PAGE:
[3] The subject agreement demonstrated clearly that it [255 Cal. App. 2d 787] was within the contemplation of both parties that the construction of the apartment building would be financed by a construction loan, as distinguished from funds to be furnished directly by respondents as owners of the property. Substantial evidence discloses that the parties at all times understood and agreed that construction could not proceed without a construction loan to cover 100 percent of costs. It is undisputed that Sheldon cooperated, but since no one could obtain the required financing, the condition precedent was not fulfilled, and neither party became obligated to perform further.

[4] Appellant contends that the fee was a sum certain to which Sheldon was entitled even if the building was not constructed. Sheldon would have been entitled to payment of the fee, without performance, had Trojan terminated the agreement without cause or breached it in any way; neither event occurred. Since the only financing made available within a reasonable time failed to fulfill the condition precedent to rendering the construction agreement binding, either party was at liberty to consider the agreement terminated.

[5] Appellant further contends that Trojan sought to avoid the contractual obligation to pay the contractor's fee by abandoning the project. The evidence fails to support this contention. As earlier pointed out, it was the opinion of the Trojan partners that it would be financially impossible for them to proceed without adequate financing. They did not intentionally abandon the project and disenfranchise Sheldon; they simply had no choice. The work of construction, through no fault of either party, never progressed to the point where any additional payment fell due the contractor. The contractor received $1,000 from Trojan to cover the preliminary work for obtaining financing. It would have been entitled to another payment when the framework was completed, but the parties were discharged from all further duty to perform in the absence of financing.

The contract further provided that total construction costs should be deposited in a bank account established for that purpose, or that in lieu of cash the owner might provide a construction loan commitment for the full amount. In the event actual construction costs exceeded the estimate, Sheldon agreed to accept a note individually guaranteed by the partners. Appel advised Joseph that the partnership would have to dedicate funds in excess of the loan commitment on the 19-unit building because he could not, in effect, finance his full [255 Cal. App. 2d 788] contractor's fee. No construction account was ever opened, however, and Appel received no assurance that the contractor's fee could be paid. By that time Goodman's financial position had deteriorated causing him to withdraw and Appel felt the financial condition of the remaining Trojan partners was uncertain. Respondents who had invested substantial sums of money in the property and the project were then forced to sell the property to Chernoff, ostensibly because Sheldon withdrew. Substantial evidence supports the trial court's conclusions, and we are not, therefore, at liberty to tamper with the findings. (Stromerson v. Averill, 22 Cal. 2d 808, 815 [141 P.2d 732].) Appellant, which construed its obligation to perform as terminated, is entitled neither to damages nor attorney's fees.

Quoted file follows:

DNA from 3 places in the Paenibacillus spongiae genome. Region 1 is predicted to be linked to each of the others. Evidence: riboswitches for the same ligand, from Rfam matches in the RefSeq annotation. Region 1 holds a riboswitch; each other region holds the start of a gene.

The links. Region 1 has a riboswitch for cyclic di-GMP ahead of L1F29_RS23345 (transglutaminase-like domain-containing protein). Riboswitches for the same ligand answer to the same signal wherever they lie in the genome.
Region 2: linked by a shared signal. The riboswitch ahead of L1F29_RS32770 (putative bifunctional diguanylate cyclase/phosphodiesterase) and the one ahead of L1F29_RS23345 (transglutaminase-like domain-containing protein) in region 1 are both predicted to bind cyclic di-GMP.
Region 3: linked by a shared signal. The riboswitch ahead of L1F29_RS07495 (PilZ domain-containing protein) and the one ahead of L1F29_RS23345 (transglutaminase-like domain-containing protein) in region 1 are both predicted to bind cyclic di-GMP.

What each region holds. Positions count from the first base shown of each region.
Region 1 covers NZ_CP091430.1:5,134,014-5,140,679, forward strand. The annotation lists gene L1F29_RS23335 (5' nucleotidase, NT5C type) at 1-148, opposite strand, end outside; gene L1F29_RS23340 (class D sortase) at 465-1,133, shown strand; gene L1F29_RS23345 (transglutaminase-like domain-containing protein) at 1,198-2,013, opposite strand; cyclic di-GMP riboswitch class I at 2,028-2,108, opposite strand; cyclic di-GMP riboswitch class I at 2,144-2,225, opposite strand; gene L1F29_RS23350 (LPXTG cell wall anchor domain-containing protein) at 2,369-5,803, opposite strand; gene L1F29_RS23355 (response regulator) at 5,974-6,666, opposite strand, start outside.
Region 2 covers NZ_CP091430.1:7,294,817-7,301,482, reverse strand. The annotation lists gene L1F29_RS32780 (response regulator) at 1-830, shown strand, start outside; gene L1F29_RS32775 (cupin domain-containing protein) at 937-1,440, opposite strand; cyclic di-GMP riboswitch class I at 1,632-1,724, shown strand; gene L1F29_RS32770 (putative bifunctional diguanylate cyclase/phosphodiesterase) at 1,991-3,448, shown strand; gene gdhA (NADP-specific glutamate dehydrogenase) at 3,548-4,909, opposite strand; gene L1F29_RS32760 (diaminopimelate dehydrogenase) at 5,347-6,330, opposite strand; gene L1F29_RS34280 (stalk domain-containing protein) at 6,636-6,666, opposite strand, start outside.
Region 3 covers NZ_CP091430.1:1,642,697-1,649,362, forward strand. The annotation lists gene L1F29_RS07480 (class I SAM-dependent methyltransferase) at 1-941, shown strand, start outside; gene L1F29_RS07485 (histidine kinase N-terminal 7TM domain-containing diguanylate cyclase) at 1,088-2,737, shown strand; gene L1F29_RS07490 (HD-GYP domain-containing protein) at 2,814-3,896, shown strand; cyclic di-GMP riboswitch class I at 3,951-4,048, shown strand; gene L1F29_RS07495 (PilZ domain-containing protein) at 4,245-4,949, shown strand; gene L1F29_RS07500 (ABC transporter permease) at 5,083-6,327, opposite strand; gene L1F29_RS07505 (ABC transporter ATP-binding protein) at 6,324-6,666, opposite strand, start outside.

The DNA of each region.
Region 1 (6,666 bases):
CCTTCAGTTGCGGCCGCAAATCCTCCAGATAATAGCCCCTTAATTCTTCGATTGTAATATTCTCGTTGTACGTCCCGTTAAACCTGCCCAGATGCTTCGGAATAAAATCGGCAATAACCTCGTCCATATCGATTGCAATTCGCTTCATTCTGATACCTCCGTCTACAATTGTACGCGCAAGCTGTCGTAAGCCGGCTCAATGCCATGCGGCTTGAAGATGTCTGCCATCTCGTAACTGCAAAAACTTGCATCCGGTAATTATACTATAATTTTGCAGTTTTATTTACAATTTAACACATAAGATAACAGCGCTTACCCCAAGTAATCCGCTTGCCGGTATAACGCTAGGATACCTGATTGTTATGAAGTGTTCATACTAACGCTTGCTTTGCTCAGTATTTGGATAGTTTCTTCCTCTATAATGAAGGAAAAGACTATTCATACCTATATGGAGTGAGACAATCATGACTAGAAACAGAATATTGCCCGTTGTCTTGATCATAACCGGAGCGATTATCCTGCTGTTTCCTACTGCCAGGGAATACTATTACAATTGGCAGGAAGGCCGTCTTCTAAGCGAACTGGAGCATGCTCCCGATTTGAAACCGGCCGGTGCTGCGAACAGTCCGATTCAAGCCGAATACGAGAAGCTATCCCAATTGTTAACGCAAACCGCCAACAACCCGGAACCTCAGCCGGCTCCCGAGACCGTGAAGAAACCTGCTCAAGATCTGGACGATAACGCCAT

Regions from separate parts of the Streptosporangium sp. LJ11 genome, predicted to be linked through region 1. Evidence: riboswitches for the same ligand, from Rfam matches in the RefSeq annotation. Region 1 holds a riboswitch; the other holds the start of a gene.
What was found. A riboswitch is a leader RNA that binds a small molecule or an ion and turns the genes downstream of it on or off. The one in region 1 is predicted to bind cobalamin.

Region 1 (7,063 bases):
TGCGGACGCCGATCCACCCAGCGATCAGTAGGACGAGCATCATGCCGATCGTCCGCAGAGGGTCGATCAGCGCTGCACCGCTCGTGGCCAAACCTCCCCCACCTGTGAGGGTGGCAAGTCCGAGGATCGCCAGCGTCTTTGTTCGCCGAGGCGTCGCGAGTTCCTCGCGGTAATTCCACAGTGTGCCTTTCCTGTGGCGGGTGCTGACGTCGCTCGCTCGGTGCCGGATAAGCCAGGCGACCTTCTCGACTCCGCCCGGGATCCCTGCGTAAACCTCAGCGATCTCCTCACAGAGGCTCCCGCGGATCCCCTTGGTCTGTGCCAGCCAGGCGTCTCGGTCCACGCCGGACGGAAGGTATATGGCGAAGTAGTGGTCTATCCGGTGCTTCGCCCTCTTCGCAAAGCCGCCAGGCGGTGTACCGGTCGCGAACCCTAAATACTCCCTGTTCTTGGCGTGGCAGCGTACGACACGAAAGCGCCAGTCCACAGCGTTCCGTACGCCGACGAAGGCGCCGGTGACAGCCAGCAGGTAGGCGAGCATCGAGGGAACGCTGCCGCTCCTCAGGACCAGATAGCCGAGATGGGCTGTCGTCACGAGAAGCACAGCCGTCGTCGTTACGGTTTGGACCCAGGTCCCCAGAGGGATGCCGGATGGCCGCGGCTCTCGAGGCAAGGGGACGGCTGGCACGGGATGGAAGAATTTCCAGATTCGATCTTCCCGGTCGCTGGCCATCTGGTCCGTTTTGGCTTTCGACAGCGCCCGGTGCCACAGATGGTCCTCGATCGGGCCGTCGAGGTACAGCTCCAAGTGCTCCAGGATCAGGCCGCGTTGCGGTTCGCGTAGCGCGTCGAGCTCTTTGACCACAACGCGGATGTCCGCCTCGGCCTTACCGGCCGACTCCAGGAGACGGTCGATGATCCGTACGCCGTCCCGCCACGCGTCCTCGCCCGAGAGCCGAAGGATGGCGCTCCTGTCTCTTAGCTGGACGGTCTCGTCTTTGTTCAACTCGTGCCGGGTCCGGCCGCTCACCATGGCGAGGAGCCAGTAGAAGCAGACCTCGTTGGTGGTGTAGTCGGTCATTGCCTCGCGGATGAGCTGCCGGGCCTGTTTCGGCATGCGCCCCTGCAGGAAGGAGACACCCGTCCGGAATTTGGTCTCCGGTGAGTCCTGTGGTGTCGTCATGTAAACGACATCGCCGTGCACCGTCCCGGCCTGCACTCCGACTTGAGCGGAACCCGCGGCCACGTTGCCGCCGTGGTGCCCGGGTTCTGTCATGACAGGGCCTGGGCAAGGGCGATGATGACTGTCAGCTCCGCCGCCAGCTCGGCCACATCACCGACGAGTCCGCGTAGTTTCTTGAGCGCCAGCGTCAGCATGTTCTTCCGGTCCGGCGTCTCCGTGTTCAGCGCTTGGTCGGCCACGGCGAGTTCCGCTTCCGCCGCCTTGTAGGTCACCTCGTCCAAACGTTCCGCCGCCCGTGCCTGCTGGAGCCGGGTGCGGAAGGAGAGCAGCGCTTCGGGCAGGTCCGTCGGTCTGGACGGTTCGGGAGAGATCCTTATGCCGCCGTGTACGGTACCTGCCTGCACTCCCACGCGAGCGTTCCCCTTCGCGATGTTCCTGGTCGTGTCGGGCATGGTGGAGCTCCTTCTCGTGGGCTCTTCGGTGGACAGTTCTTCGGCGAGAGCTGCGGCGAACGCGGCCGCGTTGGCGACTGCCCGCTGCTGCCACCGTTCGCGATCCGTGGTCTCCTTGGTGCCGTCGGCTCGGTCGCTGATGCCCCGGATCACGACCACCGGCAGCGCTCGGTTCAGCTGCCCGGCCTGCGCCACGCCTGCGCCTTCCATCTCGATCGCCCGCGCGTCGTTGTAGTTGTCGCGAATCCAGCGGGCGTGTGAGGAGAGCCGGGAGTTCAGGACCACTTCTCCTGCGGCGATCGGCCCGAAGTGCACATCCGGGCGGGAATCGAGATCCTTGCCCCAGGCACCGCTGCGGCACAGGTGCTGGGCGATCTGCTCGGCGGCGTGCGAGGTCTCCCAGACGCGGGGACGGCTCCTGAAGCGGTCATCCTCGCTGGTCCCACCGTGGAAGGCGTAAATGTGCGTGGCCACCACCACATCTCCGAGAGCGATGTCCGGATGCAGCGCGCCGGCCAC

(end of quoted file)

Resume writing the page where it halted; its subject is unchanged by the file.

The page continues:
[6a] Finally, appellant contends that the trial court incorrectly determined that it received payment of its invoice for $297.70. The evidence, however, supports the trial court's finding that this bill was satisfied when Joseph sent to Sheldon a check for the full amount on which appeared the legend "Trojan Towers--paid in full." Appel chose not to deposit that check, but retained it without notifying respondents that he would not accept it as payment in full even though at the time he received it the invoice for $297.70 was the only billing which Sheldon had sent Trojan. [7] Where a check is presented as payment and not refused, it is the duty of the payee to return it without unreasonable delay if he does not wish to cash it, in order to avoid the presumption that it constituted satisfaction of the obligation. (Western Pac. Land Co. v. Wilson, 19 Cal. App. 338 [125 P. 1076].) [6b] Respondents discharged their obligation by tendering the check which was accepted by appellant without complaint; appellant cannot now be heard to complain. (Hohener v. Gauss, 221 Cal. App. 2d 797 [34 Cal. Rptr. 656]; Duncan v. Standard Acc. Ins. Co., 1 Cal. 2d 385, 390 [35 P.2d 523]; Conde v. Dreisam Gold Min. Co., 3 Cal. App. 583, 589 [86 P. 825]; Civ. Code, § 1501; Code Civ. Proc., § 2076.)

The judgment is affirmed.

Wood, P. J., and Lillie, J., concurred.